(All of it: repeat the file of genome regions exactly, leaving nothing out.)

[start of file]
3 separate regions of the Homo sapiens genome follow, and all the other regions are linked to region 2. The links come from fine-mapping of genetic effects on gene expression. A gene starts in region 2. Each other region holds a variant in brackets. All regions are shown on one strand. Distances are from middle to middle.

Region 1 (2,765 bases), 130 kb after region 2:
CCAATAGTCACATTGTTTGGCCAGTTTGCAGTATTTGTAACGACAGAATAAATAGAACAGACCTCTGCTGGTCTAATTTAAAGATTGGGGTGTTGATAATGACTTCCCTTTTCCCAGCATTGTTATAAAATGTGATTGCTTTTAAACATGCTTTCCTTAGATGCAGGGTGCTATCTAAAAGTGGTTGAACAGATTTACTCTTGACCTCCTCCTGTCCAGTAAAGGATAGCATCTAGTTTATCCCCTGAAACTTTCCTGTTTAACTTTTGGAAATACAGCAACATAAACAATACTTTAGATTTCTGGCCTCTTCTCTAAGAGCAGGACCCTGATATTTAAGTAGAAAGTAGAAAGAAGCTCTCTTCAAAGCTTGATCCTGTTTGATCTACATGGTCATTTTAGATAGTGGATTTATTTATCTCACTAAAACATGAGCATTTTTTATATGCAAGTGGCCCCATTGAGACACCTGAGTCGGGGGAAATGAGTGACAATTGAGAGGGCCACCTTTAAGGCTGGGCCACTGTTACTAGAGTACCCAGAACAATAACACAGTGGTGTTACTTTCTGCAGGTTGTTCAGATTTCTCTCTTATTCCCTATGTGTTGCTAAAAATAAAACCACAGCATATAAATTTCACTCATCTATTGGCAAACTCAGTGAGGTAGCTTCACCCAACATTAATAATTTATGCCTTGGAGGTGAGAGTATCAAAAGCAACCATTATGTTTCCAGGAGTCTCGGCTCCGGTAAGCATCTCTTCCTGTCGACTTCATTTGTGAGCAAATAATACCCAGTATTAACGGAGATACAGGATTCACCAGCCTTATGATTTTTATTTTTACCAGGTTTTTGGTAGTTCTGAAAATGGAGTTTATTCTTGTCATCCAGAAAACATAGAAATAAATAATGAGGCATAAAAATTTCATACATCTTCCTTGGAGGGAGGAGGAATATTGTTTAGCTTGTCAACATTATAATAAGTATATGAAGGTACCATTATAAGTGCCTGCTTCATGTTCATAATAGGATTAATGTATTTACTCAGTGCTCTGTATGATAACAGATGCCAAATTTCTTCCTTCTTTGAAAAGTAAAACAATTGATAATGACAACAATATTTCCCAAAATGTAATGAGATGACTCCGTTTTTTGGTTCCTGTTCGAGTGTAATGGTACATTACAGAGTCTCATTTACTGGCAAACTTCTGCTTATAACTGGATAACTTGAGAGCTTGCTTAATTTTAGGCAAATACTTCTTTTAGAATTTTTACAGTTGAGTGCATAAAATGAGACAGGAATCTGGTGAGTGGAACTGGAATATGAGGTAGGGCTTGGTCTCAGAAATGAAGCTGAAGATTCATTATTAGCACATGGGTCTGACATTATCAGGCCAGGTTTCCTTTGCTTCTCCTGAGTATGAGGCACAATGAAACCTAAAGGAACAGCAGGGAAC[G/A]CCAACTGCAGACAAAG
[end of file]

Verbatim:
3 separate regions of the Homo sapiens genome follow, and all the other regions are linked to region 2. The links come from fine-mapping of genetic effects on gene expression. A gene starts in region 2. Each other region holds a variant in brackets. All regions are shown on one strand. Distances are from middle to middle.

Region 1 (2,765 bases), 130 kb after region 2:
CCAATAGTCACATTGTTTGGCCAGTTTGCAGTATTTGTAACGACAGAATAAATAGAACAGACCTCTGCTGGTCTAATTTAAAGATTGGGGTGTTGATAATGACTTCCCTTTTCCCAGCATTGTTATAAAATGTGATTGCTTTTAAACATGCTTTCCTTAGATGCAGGGTGCTATCTAAAAGTGGTTGAACAGATTTACTCTTGACCTCCTCCTGTCCAGTAAAGGATAGCATCTAGTTTATCCCCTGAAACTTTCCTGTTTAACTTTTGGAAATACAGCAACATAAACAATACTTTAGATTTCTGGCCTCTTCTCTAAGAGCAGGACCCTGATATTTAAGTAGAAAGTAGAAAGAAGCTCTCTTCAAAGCTTGATCCTGTTTGATCTACATGGTCATTTTAGATAGTGGATTTATTTATCTCACTAAAACATGAGCATTTTTTATATGCAAGTGGCCCCATTGAGACACCTGAGTCGGGGGAAATGAGTGACAATTGAGAGGGCCACCTTTAAGGCTGGGCCACTGTTACTAGAGTACCCAGAACAATAACACAGTGGTGTTACTTTCTGCAGGTTGTTCAGATTTCTCTCTTATTCCCTATGTGTTGCTAAAAATAAAACCACAGCATATAAATTTCACTCATCTATTGGCAAACTCAGTGAGGTAGCTTCACCCAACATTAATAATTTATGCCTTGGAGGTGAGAGTATCAAAAGCAACCATTATGTTTCCAGGAGTCTCGGCTCCGGTAAGCATCTCTTCCTGTCGACTTCATTTGTGAGCAAATAATACCCAGTATTAACGGAGATACAGGATTCACCAGCCTTATGATTTTTATTTTTACCAGGTTTTTGGTAGTTCTGAAAATGGAGTTTATTCTTGTCATCCAGAAAACATAGAAATAAATAATGAGGCATAAAAATTTCATACATCTTCCTTGGAGGGAGGAGGAATATTGTTTAGCTTGTCAACATTATAATAAGTATATGAAGGTACCATTATAAGTGCCTGCTTCATGTTCATAATAGGATTAATGTATTTACTCAGTGCTCTGTATGATAACAGATGCCAAATTTCTTCCTTCTTTGAAAAGTAAAACAATTGATAATGACAACAATATTTCCCAAAATGTAATGAGATGACTCCGTTTTTTGGTTCCTGTTCGAGTGTAATGGTACATTACAGAGTCTCATTTACTGGCAAACTTCTGCTTATAACTGGATAACTTGAGAGCTTGCTTAATTTTAGGCAAATACTTCTTTTAGAATTTTTACAGTTGAGTGCATAAAATGAGACAGGAATCTGGTGAGTGGAACTGGAATATGAGGTAGGGCTTGGTCTCAGAAATGAAGCTGAAGATTCATTATTAGCACATGGGTCTGACATTATCAGGCCAGGTTTCCTTTGCTTCTCCTGAGTATGAGGCACAATGAAACCTAAAGGAACAGCAGGGAAC[G/A]CCAACTGCAGACAAAG